See results

Comments

    0 of 8192 characters used
    Post Comment

    • Bob Bamberg profile image
      Author

      Bob Bamberg 5 years ago from Southeastern Massachusetts

      Hi wetnosedogs, thanks for stopping by. A lot of treats have wheat in them. Those heavily advertised "bacon" treats...out of the first three ingredients, two are wheat.

      Advertising leads you to believe many of these treats are really meaty. Owners have to read the ingredient panels. And table treats...pizza crust, pasta, bagels, toast, English muffins, the last few flakes of cereal in the bowl...they can all negatively impact a dog's skin if he has a grain intolerance. It doesn't even have to be a full blown allergy.

      The grain starts the dog itching and the dog takes it from there with his chewing and scratching. The next thing you know...hot spots or an infection. Thanks for weighing in. Regards, Bob

    • wetnosedogs profile image

      wetnosedogs 5 years ago from Alabama

      My oldest female, Bella, has food allergies, soy, corn, wheat. Since we switched foods, she is must better. Certainly agree about treats, too. I bought a treat with wheat in it and sure enough, she was itching like crazy for a few days. I still have those treats hidden away.

    • Bob Bamberg profile image
      Author

      Bob Bamberg 5 years ago from Southeastern Massachusetts

      Hi Ann, good to see you. A nice happy ending, I like those. If it wasn't such a sad situation, one could crack a lot of jokes about a dog being allergic to human dander. That's quite a reversal. Thanks for stopping by and commenting. Regards, Bob

      Hi twilanelson, thanks for stopping by. It's worth the extra effort, isn't it? I really feed bad for a dog that is scratching all the time. A customer came into our store once with a dog that couldn't go more than 15 seconds without scratching.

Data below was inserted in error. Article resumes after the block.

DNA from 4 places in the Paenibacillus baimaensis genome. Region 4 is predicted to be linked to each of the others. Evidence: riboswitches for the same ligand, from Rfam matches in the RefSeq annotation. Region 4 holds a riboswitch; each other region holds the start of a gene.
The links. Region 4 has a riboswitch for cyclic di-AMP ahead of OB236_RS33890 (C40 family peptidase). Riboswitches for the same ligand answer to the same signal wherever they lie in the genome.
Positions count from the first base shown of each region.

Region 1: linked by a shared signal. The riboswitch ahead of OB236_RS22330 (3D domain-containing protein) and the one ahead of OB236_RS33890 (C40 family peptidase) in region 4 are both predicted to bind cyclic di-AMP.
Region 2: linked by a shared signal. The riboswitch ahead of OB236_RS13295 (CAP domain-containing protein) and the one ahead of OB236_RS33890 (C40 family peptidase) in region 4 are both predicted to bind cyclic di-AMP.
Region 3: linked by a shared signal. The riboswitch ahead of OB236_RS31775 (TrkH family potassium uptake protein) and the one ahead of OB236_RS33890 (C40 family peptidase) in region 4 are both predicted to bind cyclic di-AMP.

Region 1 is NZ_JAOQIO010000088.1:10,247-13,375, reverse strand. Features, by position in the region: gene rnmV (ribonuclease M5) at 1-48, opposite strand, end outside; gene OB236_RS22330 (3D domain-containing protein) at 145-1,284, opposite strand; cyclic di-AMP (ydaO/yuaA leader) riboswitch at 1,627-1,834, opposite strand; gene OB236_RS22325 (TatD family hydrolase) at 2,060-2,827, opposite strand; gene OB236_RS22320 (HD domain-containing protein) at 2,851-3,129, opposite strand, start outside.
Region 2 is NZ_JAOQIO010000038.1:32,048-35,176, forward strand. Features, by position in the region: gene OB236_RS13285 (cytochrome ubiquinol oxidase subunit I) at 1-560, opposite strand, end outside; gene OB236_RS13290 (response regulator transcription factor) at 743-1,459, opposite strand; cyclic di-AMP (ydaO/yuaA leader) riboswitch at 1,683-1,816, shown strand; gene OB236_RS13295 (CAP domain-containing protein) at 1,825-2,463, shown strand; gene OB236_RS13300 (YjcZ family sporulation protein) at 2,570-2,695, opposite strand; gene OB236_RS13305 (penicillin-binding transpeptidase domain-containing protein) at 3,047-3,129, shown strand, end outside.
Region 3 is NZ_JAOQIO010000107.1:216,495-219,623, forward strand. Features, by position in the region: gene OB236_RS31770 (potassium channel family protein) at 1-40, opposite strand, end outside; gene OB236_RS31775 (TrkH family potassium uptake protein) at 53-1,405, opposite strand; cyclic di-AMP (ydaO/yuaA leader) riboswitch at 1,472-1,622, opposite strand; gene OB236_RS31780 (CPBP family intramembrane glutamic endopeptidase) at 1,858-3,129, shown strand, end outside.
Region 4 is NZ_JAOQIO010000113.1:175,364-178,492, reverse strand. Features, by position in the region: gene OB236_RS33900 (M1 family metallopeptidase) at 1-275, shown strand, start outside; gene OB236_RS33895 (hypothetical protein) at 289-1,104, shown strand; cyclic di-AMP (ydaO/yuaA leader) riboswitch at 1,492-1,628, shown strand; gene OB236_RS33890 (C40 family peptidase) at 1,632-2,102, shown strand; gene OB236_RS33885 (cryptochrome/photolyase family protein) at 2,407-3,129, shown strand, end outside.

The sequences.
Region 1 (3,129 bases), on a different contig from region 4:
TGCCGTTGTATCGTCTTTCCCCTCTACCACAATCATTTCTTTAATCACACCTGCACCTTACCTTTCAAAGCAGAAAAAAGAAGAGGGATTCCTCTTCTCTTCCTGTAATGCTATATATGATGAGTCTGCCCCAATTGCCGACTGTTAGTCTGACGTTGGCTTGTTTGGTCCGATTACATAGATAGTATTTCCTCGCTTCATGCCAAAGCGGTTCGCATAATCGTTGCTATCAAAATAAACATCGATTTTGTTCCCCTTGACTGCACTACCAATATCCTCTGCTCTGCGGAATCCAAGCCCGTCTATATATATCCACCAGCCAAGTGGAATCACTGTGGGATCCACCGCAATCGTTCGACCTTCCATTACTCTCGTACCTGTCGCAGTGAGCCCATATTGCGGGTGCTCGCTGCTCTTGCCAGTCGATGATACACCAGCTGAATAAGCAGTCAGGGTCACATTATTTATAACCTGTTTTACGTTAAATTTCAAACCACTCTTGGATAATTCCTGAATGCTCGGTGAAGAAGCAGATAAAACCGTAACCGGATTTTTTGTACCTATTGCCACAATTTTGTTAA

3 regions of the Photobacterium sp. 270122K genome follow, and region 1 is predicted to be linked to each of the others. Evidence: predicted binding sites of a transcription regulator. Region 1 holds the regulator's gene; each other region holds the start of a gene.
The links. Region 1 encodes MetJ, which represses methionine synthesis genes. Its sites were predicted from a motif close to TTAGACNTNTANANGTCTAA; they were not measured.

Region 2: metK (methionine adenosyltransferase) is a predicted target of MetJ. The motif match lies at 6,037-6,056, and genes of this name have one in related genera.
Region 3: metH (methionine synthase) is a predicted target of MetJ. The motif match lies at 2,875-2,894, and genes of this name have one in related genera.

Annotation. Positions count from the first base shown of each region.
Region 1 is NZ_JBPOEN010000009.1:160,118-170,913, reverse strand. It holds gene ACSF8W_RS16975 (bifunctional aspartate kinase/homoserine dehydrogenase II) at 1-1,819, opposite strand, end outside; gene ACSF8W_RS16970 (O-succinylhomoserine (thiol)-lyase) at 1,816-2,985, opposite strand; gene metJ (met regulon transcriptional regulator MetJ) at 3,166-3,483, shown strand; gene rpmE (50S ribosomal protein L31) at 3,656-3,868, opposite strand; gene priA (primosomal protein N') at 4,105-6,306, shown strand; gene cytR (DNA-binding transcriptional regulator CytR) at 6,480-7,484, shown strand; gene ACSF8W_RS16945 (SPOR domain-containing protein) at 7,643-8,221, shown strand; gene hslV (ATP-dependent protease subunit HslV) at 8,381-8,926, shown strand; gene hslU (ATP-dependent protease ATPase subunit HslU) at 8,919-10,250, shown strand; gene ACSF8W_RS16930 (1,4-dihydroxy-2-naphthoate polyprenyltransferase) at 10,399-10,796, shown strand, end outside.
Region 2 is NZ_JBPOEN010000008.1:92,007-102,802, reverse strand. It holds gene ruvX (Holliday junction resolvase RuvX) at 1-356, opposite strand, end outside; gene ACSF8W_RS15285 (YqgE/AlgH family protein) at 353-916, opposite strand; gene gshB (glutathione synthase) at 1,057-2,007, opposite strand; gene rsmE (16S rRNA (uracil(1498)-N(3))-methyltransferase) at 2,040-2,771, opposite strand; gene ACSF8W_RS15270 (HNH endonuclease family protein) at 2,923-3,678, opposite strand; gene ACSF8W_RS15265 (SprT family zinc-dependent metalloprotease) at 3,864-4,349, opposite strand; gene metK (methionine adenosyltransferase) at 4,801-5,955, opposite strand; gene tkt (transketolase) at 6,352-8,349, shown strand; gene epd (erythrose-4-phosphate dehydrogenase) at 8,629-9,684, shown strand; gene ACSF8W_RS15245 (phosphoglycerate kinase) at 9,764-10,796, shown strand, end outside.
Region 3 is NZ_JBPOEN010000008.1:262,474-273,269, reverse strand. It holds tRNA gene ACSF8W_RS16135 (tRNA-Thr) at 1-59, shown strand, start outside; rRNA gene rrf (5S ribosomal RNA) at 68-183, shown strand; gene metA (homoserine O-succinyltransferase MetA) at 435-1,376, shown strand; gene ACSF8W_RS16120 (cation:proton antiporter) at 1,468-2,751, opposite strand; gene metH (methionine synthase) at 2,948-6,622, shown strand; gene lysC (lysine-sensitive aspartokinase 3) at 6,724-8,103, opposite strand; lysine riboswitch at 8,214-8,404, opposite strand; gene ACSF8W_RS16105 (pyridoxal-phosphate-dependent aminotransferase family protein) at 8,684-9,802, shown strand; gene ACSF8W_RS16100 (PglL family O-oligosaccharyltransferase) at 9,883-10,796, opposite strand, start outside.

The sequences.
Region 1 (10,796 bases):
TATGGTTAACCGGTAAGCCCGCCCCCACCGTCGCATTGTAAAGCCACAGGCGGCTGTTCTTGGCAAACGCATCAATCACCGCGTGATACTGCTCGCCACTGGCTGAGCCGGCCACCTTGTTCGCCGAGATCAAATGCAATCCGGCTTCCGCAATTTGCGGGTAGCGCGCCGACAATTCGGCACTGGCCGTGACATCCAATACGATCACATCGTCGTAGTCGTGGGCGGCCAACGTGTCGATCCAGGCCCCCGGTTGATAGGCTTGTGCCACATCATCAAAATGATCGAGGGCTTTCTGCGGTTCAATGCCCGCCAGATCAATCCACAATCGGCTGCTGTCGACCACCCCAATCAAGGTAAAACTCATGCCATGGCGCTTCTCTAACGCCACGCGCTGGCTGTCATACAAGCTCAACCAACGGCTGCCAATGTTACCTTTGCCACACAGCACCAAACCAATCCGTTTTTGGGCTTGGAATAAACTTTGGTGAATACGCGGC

She was doing everything wrong...giving the dog bread, snack chips, etc. I asked her to try a few things, which she did, and when they came in two weeks later the dog was going more than a minute and a half without scratching.

      She was flabbergasted. She saw an improvement almost immediately and her family just marveled at how he improved every day. A lot of folks just don't connect the dots between family habits and the dog's skin.

      Thanks for stopping by and commenting. Hope to see you again. Regards, Bob

    • twilanelson profile image

      Twila Nelson 5 years ago from Carmichael, California

      Thank you for a nicely written Hub concentrating on our pet's skin. Preventative maintenance as well as veterinary care, patience and consistency throughout treatment help to keep our pet's skin healthy and comfortable. Our pets and their skin should never be ignored because these conditions will not go away on their own. Again I thank you for an easy to understand Hub and have a wonderful day!

    • annstaub profile image

      Ann 5 years ago from Round Rock, TX

      Good article. My dog is plagued with skin problems. Especially her ears. I once helped with an extremely allergic patient with some of the worst skin I had ever seen. Nothing we tried worked for him. He was a rescue dog and had been given up by his owner because of his skin problems. He finally was allergy tested and turns out he was very allergic to human dander. He did eventually find a home.

    working

    This website uses cookies

    As a user in the EEA, your approval is needed on a few things. To provide a better website experience, hubpages.com uses cookies (and other similar technologies) and may collect, process, and share personal data. Please choose which areas of our service you consent to our doing so.

    For more information on managing or withdrawing consents and how we handle data, visit our Privacy Policy at: "https://hubpages.com/privacy-policy#gdpr"

    Show Details
    Necessary
    HubPages Device IDThis is used to identify particular browsers or devices when the access the service, and is used for security reasons.